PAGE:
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Veniss Underground
Love and Meerkats
Reviewed by J.T. Lindroos, © 2003

Format: Book
By:   Jeff VanderMeer
Genre:   Science Fiction/Horror
Released:   May 2003
Review Date:   July 07, 2003
RevSF Rating:   9/10 (What Is This?)

Veniss Underground is the first work of fiction by Jeff VanderMeer I've read. He's been quietly producing a sizeable amount of shorter fiction in the last ten years, and recently his name has begun appearing as the Next Big Thing in the 'literary' science fiction circles. Much of this acclaim is coming courtesy of his City of Saints & Madmen, published by Prime Books in 2002, followed by a bloom of articles, reviews, interviews, panels, squid-parades, and whatnot surrounding the publication of this object: a notable amount of praise was being diverted to the design of the book, while the words were described as having more than a little in common with the likes of Jorge Luis Borges, Vladimir Nabokov and Edward Whittemore -- the 'literary' end of fantastic fiction (which often has an unfortunate tendency of being a repellant to the masses while critics and writers fall head over heels for it). So to put it mildly, the name 'VanderMeer' came with extra baggage, hefty expectations, and perhaps some trepidation: I don't have a lot of time to read books and so I try to be careful with my picks. Veniss Underground is a very good pick.

Veniss. 'Like an adder's kiss.' Above the ground is a walled-in barely contained chaos, a city-state like an island surrounded by vast deserts that were produced by some ecological disasters, habitated by men, women, memories, art, obsessions, love, and meerkats.

Underground. A submerged city, thirty levels down, once upon a time perhaps part of the surface; a Bosch painting of grotesquerie and surreal invention, genetic engineering run rampant, advanced technology slowly decaying along with its ruling class of humanity.

In brief, Veniss Underground is a love story (but scratch out the gooey from your mind, except for the excessive bodily fluids flowing in vast subterranean cathedrals and out of blind eye sockets). The novel's three parts are respectively in the first, second, and third persons. The first part features Nicholas, an artist lacking in talent if not arrogance and ambition (a deadly combination) who decides to join forces with Quin. Quin is an almost god-like bioengineer with a wide but nasty reputation. Quin's view of the world does not exactly match Nicholas', who quickly disappears from the face of the earth. Curious and full of questions, Nicholas' twin sister Nicola gets involved and without better judgment she stumbles across Quin and his 'Living Art'; genetic engineering, mutant and mutated dna, forbidden science prescribed as art. Bad things happen and soon we are underground, where Nicola's ex-lover Shadrach is forced to descend in search for answers, questions, and, of course, meerkats.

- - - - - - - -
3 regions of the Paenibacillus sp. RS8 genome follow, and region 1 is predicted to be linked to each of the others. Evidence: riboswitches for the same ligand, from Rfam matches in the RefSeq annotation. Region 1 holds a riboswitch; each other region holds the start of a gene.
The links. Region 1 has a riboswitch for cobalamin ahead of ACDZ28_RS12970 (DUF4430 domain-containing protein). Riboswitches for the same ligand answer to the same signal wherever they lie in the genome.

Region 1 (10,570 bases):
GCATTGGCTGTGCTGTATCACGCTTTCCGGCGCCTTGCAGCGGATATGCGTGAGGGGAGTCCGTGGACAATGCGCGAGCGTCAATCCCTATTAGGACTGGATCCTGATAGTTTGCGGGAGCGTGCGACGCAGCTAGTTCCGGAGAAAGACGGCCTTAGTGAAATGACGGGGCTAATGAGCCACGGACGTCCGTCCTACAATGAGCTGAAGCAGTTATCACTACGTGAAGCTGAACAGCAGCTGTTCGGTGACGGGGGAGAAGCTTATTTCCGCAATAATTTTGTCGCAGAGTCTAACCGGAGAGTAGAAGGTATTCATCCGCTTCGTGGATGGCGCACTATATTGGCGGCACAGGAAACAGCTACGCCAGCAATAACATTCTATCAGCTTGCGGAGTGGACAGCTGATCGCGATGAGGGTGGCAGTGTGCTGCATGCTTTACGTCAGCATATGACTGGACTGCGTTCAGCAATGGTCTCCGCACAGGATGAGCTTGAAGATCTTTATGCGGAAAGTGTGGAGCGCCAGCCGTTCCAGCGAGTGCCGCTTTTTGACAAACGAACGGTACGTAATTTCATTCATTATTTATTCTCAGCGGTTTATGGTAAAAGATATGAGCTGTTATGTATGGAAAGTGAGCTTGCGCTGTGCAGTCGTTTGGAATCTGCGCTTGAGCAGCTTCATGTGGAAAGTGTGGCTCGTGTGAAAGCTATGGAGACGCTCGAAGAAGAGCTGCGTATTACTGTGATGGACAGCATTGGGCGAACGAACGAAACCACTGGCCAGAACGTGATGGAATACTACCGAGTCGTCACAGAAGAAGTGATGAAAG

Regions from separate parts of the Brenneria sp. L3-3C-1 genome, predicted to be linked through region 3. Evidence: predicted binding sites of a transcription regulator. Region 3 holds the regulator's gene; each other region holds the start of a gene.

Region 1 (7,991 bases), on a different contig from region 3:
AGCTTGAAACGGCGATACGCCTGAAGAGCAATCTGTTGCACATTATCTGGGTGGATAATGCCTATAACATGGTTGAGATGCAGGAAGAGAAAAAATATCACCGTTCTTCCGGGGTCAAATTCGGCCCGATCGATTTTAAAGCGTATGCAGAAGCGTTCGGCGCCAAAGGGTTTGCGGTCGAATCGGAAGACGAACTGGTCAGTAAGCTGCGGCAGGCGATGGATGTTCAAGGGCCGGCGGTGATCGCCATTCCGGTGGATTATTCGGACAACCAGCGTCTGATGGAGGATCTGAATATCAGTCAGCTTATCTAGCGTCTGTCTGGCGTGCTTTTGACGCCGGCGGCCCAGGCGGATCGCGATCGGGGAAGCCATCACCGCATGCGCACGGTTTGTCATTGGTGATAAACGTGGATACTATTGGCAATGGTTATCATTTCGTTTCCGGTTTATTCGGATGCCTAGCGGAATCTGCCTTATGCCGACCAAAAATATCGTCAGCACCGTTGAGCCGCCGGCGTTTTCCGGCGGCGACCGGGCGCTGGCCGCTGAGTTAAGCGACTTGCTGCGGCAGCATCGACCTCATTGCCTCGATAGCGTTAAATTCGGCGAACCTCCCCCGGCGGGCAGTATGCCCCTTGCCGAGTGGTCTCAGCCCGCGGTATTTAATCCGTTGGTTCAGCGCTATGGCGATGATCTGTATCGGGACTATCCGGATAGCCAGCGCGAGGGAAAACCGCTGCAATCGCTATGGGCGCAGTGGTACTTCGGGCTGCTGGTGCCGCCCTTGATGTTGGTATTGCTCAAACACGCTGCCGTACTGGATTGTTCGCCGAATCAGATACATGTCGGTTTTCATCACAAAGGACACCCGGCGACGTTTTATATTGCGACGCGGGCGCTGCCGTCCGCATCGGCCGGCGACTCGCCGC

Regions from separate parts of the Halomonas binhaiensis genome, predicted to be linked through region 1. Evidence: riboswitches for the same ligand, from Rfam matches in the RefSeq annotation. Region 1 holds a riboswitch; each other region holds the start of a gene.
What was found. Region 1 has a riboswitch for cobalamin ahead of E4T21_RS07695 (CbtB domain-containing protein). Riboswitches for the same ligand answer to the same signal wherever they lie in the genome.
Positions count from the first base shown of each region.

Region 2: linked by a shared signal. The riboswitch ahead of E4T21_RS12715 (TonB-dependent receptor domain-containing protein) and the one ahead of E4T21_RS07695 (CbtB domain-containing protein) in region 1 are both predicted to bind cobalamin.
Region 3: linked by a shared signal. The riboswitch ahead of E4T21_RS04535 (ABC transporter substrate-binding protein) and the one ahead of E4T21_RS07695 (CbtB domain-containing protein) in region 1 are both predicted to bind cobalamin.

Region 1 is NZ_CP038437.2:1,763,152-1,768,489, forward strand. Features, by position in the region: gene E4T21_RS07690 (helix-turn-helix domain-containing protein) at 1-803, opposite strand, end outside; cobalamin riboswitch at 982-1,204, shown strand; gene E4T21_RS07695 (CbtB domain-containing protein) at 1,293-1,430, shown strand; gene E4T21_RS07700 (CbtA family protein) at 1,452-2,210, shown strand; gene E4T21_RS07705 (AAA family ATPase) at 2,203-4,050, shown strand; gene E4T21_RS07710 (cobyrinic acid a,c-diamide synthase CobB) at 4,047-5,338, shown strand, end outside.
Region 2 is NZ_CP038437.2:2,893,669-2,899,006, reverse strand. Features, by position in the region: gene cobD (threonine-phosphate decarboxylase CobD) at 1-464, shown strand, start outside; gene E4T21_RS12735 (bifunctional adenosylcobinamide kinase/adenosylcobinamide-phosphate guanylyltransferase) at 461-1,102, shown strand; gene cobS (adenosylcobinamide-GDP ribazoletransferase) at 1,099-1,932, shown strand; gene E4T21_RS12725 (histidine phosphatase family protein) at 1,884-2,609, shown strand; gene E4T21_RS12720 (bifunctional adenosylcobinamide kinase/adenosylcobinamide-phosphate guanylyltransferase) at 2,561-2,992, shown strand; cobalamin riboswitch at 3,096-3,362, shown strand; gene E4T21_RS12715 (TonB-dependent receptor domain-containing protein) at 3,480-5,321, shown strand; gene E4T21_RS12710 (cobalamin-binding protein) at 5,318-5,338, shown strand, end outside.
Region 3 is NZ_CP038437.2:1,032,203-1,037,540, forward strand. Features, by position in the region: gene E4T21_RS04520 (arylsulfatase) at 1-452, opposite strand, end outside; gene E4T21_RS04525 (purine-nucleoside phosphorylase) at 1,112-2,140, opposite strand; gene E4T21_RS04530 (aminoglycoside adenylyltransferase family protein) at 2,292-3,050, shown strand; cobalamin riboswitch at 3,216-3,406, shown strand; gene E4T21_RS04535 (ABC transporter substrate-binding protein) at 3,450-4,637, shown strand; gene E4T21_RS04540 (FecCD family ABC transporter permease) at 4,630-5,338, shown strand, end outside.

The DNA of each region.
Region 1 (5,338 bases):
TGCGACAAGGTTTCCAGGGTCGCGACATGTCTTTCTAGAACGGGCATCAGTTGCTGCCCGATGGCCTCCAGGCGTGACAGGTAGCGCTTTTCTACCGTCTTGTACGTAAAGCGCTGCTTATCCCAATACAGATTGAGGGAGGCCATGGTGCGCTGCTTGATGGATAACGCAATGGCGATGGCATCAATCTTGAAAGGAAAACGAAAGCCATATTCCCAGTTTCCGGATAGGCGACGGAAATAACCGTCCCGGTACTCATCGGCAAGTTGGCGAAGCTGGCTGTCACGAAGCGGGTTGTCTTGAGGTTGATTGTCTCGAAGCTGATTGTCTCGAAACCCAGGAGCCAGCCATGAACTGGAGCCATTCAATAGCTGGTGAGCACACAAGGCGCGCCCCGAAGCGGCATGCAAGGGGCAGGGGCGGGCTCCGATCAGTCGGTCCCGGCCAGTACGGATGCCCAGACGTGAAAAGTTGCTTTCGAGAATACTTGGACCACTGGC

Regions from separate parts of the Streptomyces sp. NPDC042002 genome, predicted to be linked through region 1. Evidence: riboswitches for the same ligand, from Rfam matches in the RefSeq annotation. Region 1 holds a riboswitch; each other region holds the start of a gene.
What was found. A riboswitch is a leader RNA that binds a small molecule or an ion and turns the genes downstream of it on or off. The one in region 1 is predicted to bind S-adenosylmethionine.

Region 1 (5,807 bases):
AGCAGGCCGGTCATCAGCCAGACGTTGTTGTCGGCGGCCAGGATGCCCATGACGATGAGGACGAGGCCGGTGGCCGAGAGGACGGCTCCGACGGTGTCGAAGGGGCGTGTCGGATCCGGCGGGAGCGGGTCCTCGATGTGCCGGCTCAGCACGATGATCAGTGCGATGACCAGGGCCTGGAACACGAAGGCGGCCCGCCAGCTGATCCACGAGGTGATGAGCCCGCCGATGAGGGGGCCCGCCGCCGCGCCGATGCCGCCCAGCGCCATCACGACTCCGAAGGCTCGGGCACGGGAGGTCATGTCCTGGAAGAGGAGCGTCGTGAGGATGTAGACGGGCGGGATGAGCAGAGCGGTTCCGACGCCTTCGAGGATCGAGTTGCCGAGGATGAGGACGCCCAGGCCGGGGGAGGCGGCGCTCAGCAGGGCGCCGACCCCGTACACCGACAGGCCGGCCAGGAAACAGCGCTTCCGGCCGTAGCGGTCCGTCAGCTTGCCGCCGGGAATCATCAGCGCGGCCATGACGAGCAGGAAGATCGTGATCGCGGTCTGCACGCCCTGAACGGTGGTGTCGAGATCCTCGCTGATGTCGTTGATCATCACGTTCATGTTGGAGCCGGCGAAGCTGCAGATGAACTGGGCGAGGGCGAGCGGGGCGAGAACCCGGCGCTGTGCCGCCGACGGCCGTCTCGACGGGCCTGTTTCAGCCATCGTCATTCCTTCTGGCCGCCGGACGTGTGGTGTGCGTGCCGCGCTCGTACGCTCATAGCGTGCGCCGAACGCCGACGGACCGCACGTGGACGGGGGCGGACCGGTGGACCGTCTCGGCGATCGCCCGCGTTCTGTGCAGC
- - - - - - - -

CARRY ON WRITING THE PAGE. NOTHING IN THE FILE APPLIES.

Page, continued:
Veniss Underground is an entertaining, action-packed story with real characters that develop (or otherwise mutate) as the story progresses. The only problem with the narrative I found were the numerous references to other authors and artists. The intrusion of these in a very imaginative and original narrative is at points jarring, and I wish VanderMeer had still further expanded his vision by creating a completely new world with its own particular demons and deities.

Regardless, it is an astonishing and vividly written story with some of the most hallucinogenic descriptions this side of Max Ernst. It comes across as a slight anomaly that this is also a tough in-your-face action-adventure that slithers with ease from a scene of grotesque horror to another by way of mind-enlargening sur/real set pieces. It is a brilliantly visualized nightmare narrative that sustains its momentum from the word go, providing enjoyment for those seeking more esoteric joys as well as the casual reader hungry for a snortin' good time. And it's parts are separated by quotations from Howe Gelb's Giant Sand, the best band nobody has ever heard of. So what's not to like? Whatever baggage VanderMeer's work comes with, it is carried effortlessly to the sunrise with all three legs.

J.T. Lindroos designs books for a number of independent publishers and owns Wit's End Publishing (www.sendwit.com) with his wife, Kathleen Martin. Their first book is a collection of short work by Charles Willeford, author of Miami Blues, which includes his only works in the SF genre. They reside in southern Indiana.

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